In the work for which Kant is best known, his 1781, Critique of Pure Reason, he proposed a radical alternative to both the empiricism of Hume and the rationalism of Descartes. According to Kant, there’s no such thing as innate ideas. But there are fundamental structures of the mind, and within those structures we place whatever our senses perceive. Those first and most important structures are time & space; then follow 12 “categories.”

These categories are unity, plurality, quantity; quality; reality, negation, limitation, subsistence, causality, relation; possibility, & necessity. Did you get that? There will be a quiz.

Kant said time, space, and the 12 categories aren’t something we perceive via our senses. Rather, they’re structures our minds use to organize our perceptions. In order to be able to USE or process a sensation, we have to put it into one of these mental structures. It’s only after the mind orders them within these categories that they become intelligible experiences.

Kant said that no one really knows a thing as it is in itself. What we know is only what’s going on in the activity of our minds. It’s our perception of a thing we know – not the thing ITSELF as it is. Let me use an illustration that may get this across, or not. WE can make this pleasant too. Let’s say you and I are on the Big Island of Hawaii; where my wife and I are when this episode posts on Sunday March 20th. And let’s pretend we’re both looking at a black sand beach at sunset. The sun is half a golden orb settling in the blue ocean. A half dozen palm trees stand in dark silhouette against a multi-colored sky of deep blue, fading to indigo, and morphing to scarlet & orange.

I just gave names to several colors. But those colors are labels that come from categories in my mind I sort what my eyes see into. You do the same. But how could we know if what I experience as orange is the same as what you know as orange. Maybe my orange is your blue. My black might be your white. But since we’ve always labeled what we perceive by those labels, that’s what they are to us. Maybe if what you & I perceive were to be somehow traded, we’d freak out because of the total messing with our categories it just played.

Kant said that in knowledge, what we have isn’t things as they are in themselves, but rather things as our mind grasps them. So, there’s no such thing as purely objective knowledge, and the pure rationality of Cartesians, Empiricists, and Deists is an illusion.

If true, Kant’s work meant many of the arguments used to support Christian doctrine no longer worked. If existence isn’t an objective reality, but just a category of our mind, there’s no way to prove the existence of God, the soul, or anything else. To be blunt, Descartes would be stuck at “I think, therefore I am.” He could go no further than that.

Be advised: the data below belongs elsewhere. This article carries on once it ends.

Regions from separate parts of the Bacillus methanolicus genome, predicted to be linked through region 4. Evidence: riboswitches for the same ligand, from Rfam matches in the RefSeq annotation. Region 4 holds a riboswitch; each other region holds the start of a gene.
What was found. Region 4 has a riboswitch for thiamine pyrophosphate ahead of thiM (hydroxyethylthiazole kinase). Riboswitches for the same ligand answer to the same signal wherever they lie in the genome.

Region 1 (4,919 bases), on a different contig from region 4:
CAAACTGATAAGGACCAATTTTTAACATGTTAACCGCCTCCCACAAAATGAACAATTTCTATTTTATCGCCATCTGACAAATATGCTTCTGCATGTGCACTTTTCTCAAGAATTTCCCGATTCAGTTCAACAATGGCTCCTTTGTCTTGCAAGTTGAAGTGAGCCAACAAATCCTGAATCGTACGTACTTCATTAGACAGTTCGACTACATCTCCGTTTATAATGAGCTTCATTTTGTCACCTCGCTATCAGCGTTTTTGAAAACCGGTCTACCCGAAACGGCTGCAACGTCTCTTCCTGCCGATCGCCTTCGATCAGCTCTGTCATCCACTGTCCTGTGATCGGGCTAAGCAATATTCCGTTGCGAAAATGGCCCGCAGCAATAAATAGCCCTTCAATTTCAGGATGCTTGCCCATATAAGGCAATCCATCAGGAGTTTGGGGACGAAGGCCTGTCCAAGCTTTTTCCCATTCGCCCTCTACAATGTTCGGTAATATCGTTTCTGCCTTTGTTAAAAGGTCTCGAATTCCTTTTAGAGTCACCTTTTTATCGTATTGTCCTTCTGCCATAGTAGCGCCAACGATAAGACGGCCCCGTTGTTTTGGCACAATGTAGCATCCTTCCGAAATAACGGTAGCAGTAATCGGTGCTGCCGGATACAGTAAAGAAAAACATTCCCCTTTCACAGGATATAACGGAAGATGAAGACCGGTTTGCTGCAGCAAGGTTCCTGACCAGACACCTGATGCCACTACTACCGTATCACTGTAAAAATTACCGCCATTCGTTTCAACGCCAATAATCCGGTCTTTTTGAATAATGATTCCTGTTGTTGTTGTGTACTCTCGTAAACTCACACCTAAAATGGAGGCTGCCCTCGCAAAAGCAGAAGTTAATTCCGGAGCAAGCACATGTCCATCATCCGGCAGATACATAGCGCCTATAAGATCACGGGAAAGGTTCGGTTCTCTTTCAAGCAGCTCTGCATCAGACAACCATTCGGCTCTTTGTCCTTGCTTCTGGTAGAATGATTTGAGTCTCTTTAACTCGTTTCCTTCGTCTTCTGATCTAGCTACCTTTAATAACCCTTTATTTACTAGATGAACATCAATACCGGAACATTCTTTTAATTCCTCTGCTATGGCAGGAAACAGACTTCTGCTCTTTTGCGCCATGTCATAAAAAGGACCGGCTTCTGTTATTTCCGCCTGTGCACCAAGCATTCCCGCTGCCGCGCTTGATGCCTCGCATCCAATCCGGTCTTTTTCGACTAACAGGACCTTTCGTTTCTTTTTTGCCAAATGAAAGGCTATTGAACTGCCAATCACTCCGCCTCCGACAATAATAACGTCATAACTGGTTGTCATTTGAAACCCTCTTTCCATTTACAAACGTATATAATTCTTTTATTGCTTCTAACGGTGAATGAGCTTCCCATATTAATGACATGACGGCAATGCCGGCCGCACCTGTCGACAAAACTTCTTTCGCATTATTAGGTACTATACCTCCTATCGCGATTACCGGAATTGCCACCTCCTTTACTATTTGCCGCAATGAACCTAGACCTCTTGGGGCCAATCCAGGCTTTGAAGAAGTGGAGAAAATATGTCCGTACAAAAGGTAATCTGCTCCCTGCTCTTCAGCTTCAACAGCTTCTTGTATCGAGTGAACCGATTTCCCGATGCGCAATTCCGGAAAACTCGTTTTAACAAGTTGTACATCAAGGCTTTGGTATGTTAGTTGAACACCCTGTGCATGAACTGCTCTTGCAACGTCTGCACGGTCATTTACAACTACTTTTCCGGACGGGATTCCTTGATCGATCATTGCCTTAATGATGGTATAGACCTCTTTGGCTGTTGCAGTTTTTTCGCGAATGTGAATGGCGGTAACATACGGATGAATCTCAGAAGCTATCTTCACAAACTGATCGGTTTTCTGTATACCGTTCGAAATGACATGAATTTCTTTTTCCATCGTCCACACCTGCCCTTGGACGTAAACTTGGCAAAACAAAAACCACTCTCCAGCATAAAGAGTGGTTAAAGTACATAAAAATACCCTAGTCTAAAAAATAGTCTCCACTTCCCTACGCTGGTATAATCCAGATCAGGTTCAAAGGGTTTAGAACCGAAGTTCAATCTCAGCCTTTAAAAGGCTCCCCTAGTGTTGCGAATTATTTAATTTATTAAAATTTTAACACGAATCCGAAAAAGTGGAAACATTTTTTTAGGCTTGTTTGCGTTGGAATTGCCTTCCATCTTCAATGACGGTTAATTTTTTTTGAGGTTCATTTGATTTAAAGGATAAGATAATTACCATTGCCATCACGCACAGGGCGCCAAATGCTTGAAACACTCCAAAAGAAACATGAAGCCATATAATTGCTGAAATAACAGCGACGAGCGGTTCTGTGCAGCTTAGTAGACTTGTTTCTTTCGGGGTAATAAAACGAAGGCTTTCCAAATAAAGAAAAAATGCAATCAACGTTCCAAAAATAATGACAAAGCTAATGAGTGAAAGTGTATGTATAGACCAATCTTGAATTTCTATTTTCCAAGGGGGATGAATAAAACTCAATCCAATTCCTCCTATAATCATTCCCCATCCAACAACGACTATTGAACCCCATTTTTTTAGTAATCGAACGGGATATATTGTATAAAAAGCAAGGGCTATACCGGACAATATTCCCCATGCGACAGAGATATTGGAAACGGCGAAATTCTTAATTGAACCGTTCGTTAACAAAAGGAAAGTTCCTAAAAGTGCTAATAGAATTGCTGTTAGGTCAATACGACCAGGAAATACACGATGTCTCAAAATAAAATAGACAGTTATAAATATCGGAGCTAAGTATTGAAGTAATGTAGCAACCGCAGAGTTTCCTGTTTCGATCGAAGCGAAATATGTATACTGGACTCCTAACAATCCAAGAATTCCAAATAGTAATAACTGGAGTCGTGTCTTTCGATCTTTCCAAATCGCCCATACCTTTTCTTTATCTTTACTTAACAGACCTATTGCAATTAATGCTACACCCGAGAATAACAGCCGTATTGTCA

Kant, like so many Enlightenment thinkers, was loath to give up on the idea of the existence of God completely. They wanted to hang on to it. But with Kantian philosophy, faith and reason become utterly separated form each other.

Kant dealt with religion in several of his works—particularly in his Critique of Practical Reason, published in 1788. There he argued that, although pure reason can’t prove the existence of God or the soul, there’s “practical reason” that has to do with the moral life, and whose procedure is different from that of pure reason. But this practical reason, becomes a concession, a nod to those who can’t operate by the higher pure reason. It didn’t take long for others to realize practical reason was like philosophical training wheels that had to come off if humanity was to move forward as a rational creature.

Kant’s significance to religion and theology goes far beyond his uninspired attempts to ground religion in a practical morality. His philosophical work dealt a deathblow to the easy rationalism of his predecessors, and to the notion it’s possible to speak in purely rational and objective terms of matters like the existence of God and the soul. Following Kant, theologians tended to accept his divorce of faith and reason. Eventually some would question the universality and immutability of his categories of the mind, arguing that things like psychology, culture, & even language shape the categories. Kant’s work, which in some ways was the high point of modern philosophy, set the stage for the post-modern critique of the insistence on objectivity and universality as signs of true knowledge.

And though it’s early, We’ll call it quits at this point for two reasons.

1) I’m on vacation and my wife is calling me to go watch that sunset with her.

2) My head hurts. I Kant get all these ideas out of my head.

Okay, I know – bad pun.

2 replies

Leave a Reply

Want to join the discussion?
Feel free to contribute!

Leave a Reply

Your email address will not be published. Required fields are marked *